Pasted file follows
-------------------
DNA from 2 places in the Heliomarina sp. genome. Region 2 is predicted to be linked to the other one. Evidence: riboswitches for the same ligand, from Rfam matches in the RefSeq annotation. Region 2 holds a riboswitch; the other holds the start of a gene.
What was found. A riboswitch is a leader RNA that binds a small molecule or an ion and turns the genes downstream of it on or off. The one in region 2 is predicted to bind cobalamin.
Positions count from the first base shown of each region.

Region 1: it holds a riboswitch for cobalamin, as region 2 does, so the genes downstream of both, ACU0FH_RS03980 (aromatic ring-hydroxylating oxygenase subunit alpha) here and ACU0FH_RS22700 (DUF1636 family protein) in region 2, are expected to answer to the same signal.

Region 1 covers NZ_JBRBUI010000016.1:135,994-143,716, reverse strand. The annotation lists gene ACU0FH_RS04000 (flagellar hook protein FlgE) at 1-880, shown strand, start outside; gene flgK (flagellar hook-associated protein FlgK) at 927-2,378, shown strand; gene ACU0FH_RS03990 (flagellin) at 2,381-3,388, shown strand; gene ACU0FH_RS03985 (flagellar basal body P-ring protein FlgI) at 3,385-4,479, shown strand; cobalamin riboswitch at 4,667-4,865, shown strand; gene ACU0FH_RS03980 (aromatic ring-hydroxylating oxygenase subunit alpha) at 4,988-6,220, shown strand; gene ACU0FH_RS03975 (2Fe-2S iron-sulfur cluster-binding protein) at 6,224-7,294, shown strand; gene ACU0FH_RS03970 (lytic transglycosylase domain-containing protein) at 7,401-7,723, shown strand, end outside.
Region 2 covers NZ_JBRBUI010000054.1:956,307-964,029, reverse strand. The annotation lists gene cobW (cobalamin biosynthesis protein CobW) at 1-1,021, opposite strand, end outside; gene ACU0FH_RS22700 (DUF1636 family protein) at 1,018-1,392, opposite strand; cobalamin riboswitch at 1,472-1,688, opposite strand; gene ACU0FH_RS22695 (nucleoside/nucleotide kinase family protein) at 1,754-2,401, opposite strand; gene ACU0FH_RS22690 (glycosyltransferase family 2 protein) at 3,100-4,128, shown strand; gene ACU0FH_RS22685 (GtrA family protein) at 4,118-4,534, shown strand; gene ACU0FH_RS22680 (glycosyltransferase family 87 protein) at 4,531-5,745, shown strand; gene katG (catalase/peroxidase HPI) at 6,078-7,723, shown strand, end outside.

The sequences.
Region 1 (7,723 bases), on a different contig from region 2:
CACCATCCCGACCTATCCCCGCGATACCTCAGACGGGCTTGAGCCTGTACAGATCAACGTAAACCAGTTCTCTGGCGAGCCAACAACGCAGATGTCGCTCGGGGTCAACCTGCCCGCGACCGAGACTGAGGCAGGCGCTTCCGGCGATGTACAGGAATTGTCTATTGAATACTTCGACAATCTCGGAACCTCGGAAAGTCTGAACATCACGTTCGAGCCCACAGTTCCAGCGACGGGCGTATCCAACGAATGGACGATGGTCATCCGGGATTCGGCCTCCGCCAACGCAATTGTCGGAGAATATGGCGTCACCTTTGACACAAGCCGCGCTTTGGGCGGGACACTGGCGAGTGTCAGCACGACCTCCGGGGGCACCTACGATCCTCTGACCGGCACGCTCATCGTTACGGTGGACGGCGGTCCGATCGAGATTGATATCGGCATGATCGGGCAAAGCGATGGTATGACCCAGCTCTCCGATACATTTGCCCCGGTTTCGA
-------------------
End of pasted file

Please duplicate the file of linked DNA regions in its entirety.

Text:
DNA from 2 places in the Heliomarina sp. genome. Region 2 is predicted to be linked to the other one. Evidence: riboswitches for the same ligand, from Rfam matches in the RefSeq annotation. Region 2 holds a riboswitch; the other holds the start of a gene.
What was found. A riboswitch is a leader RNA that binds a small molecule or an ion and turns the genes downstream of it on or off. The one in region 2 is predicted to bind cobalamin.
Positions count from the first base shown of each region.

Region 1: it holds a riboswitch for cobalamin, as region 2 does, so the genes downstream of both, ACU0FH_RS03980 (aromatic ring-hydroxylating oxygenase subunit alpha) here and ACU0FH_RS22700 (DUF1636 family protein) in region 2, are expected to answer to the same signal.

Region 1 covers NZ_JBRBUI010000016.1:135,994-143,716, reverse strand. The annotation lists gene ACU0FH_RS04000 (flagellar hook protein FlgE) at 1-880, shown strand, start outside; gene flgK (flagellar hook-associated protein FlgK) at 927-2,378, shown strand; gene ACU0FH_RS03990 (flagellin) at 2,381-3,388, shown strand; gene ACU0FH_RS03985 (flagellar basal body P-ring protein FlgI) at 3,385-4,479, shown strand; cobalamin riboswitch at 4,667-4,865, shown strand; gene ACU0FH_RS03980 (aromatic ring-hydroxylating oxygenase subunit alpha) at 4,988-6,220, shown strand; gene ACU0FH_RS03975 (2Fe-2S iron-sulfur cluster-binding protein) at 6,224-7,294, shown strand; gene ACU0FH_RS03970 (lytic transglycosylase domain-containing protein) at 7,401-7,723, shown strand, end outside.
Region 2 covers NZ_JBRBUI010000054.1:956,307-964,029, reverse strand. The annotation lists gene cobW (cobalamin biosynthesis protein CobW) at 1-1,021, opposite strand, end outside; gene ACU0FH_RS22700 (DUF1636 family protein) at 1,018-1,392, opposite strand; cobalamin riboswitch at 1,472-1,688, opposite strand; gene ACU0FH_RS22695 (nucleoside/nucleotide kinase family protein) at 1,754-2,401, opposite strand; gene ACU0FH_RS22690 (glycosyltransferase family 2 protein) at 3,100-4,128, shown strand; gene ACU0FH_RS22685 (GtrA family protein) at 4,118-4,534, shown strand; gene ACU0FH_RS22680 (glycosyltransferase family 87 protein) at 4,531-5,745, shown strand; gene katG (catalase/peroxidase HPI) at 6,078-7,723, shown strand, end outside.

The sequences.
Region 1 (7,723 bases), on a different contig from region 2:
CACCATCCCGACCTATCCCCGCGATACCTCAGACGGGCTTGAGCCTGTACAGATCAACGTAAACCAGTTCTCTGGCGAGCCAACAACGCAGATGTCGCTCGGGGTCAACCTGCCCGCGACCGAGACTGAGGCAGGCGCTTCCGGCGATGTACAGGAATTGTCTATTGAATACTTCGACAATCTCGGAACCTCGGAAAGTCTGAACATCACGTTCGAGCCCACAGTTCCAGCGACGGGCGTATCCAACGAATGGACGATGGTCATCCGGGATTCGGCCTCCGCCAACGCAATTGTCGGAGAATATGGCGTCACCTTTGACACAAGCCGCGCTTTGGGCGGGACACTGGCGAGTGTCAGCACGACCTCCGGGGGCACCTACGATCCTCTGACCGGCACGCTCATCGTTACGGTGGACGGCGGTCCGATCGAGATTGATATCGGCATGATCGGGCAAAGCGATGGTATGACCCAGCTCTCCGATACATTTGCCCCGGTTTCGA